The Russian said she had been taking the banned substance meldonium from a family doctor over the past 10 years before it was put on WADA's (Word Anti-Doping Agency) banned list at the start of the year.
Sharapova - the richest sportswoman in the world, earning £21m last year - faces a ban which media commentators were speculating would only be for the rest of the year.
"An Independent Tribunal appointed under Article 8.1 of the 2016 Tennis Anti-Doping Programme (the "Programme") has found that Maria Sharapova committed an Anti-Doping Rule Violation under Article 2.1 of the Programme and as a consequence has disqualified the affected results and imposed a period of ineligibility of two years, commencing on 26 January 2016," said the International Tennis Federation in a statement.
"Ms. Sharapova, a 29-year-old player from Russia, provided a urine sample on 26 January 2016, after her quarter-final match at the 2016 Australian Open in Melbourne, Australia.
"That sample was sent to the WADA-accredited laboratory in Montreal, Canada for analysis, and was found to contain meldonium, which is a metabolic modulator that is included under section S4 (Hormone and Metabolic Modulators) of the 2016 WADA Prohibited List, and therefore is also prohibited under the Programme."
Sharapova intends to appeal the decision to the Court of Arbritration for Sport after claiming the ITF had pushed to suspend the Russian Grand Slam winner for four years, only for a tribunal to decide upon a two-year suspension after, Sharpova claimed, they accepted she did "not do anything intentionally wrong".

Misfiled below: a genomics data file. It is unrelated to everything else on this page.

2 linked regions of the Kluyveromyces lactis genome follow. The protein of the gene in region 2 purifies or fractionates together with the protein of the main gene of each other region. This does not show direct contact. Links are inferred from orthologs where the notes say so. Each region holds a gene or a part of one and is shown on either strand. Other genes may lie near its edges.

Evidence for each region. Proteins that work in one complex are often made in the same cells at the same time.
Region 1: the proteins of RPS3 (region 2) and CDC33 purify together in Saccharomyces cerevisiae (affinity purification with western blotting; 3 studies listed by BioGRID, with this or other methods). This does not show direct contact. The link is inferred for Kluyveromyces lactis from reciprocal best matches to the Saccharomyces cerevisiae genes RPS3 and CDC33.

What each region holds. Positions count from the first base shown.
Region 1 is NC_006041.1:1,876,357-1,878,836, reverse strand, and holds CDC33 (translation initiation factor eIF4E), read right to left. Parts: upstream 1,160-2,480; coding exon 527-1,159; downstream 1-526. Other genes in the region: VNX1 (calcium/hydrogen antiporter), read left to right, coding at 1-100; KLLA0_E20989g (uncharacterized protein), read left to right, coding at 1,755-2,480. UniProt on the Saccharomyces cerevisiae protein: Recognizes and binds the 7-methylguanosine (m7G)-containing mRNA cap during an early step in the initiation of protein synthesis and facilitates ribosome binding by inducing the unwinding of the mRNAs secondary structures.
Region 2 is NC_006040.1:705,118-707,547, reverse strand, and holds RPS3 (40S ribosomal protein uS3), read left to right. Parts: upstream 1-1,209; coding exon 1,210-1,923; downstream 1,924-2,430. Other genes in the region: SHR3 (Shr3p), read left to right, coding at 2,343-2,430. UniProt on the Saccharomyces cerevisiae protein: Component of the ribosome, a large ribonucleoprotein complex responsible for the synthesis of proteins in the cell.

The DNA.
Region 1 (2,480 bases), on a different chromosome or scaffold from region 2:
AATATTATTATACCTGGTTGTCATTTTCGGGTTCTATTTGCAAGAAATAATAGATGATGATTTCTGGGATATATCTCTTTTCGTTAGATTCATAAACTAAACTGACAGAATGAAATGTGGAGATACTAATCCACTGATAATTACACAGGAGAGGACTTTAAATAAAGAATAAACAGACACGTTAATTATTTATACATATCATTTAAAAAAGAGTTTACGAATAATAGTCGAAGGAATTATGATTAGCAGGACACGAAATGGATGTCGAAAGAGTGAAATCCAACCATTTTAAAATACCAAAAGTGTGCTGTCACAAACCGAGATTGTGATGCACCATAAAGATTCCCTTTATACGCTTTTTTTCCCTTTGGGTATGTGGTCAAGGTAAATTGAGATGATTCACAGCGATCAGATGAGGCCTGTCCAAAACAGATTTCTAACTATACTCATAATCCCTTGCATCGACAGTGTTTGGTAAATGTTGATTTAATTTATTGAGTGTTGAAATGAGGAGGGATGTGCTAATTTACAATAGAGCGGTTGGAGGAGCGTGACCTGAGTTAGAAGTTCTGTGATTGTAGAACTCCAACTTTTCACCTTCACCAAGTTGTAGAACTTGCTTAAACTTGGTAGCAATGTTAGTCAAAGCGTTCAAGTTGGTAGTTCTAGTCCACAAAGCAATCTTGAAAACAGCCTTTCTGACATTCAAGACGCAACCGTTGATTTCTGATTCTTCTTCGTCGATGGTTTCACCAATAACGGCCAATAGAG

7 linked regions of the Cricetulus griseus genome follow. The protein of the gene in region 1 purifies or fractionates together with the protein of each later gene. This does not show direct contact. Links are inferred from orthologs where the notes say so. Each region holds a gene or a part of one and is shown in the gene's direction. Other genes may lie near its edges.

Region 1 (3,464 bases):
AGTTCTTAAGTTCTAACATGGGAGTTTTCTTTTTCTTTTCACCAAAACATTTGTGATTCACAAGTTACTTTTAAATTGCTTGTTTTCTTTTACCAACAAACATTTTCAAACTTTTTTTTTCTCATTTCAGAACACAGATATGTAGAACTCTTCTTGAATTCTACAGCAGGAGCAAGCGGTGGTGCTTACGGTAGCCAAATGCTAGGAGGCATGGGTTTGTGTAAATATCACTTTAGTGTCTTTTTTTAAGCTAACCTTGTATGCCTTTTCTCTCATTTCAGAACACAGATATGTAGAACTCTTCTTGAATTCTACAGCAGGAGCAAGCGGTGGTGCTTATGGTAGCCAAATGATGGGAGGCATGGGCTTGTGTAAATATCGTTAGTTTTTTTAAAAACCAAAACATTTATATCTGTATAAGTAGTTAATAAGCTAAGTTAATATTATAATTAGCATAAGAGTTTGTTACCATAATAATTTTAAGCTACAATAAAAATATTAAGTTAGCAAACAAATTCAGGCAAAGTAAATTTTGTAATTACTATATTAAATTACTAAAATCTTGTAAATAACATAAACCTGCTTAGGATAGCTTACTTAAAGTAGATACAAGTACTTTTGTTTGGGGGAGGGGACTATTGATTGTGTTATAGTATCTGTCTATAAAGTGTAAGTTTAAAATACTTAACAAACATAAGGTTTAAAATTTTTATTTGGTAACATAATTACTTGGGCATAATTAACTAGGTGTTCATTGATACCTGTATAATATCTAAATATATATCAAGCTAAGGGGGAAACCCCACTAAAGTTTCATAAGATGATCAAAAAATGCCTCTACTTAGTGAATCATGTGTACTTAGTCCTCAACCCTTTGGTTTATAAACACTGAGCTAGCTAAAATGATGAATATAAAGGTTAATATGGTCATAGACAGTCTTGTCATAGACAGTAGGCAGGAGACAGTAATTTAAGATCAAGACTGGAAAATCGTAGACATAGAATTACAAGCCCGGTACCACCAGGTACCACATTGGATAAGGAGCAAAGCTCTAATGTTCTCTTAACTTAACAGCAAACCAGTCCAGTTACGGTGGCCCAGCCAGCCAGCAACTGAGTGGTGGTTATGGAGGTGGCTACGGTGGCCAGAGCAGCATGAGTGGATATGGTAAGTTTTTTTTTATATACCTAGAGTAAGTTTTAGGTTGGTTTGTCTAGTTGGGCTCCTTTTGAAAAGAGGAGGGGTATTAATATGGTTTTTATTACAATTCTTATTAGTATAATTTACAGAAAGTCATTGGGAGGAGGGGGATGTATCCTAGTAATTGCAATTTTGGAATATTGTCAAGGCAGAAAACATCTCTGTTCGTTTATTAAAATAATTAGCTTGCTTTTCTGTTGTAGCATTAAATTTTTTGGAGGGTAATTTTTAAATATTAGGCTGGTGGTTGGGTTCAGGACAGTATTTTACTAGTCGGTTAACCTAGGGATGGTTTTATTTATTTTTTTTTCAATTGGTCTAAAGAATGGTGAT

""While the tribunal concluded correctly that I did not intentionally violate the anti-doping rules, I cannot accept an unfairly harsh two-year suspension," said Sharapova in a statement. "The tribunal, whose members were selected by the ITF, agreed that I did not do anything intentionally wrong, yet they seek to keep me from playing tennis for two years. I will immediately appeal the suspension portion of this ruling to CAS, the Court of Arbitration for Sport."
The suspension starts from January 26 when she failed the test, but the length of the suspension must place huge doubts over Sharapova's career at the top level.
It is a huge amount of time to spend out of the sport, especially in what is regarded as the latter stages of her career.
The five-times Grand Slam champion has not competed since she lost to Serena Williams in the quarter-finals of the Australian Open in January. Her results at this year's Australian Open have also been disqualified.
She has struggled with injuries in recent years before she failed the drugs test.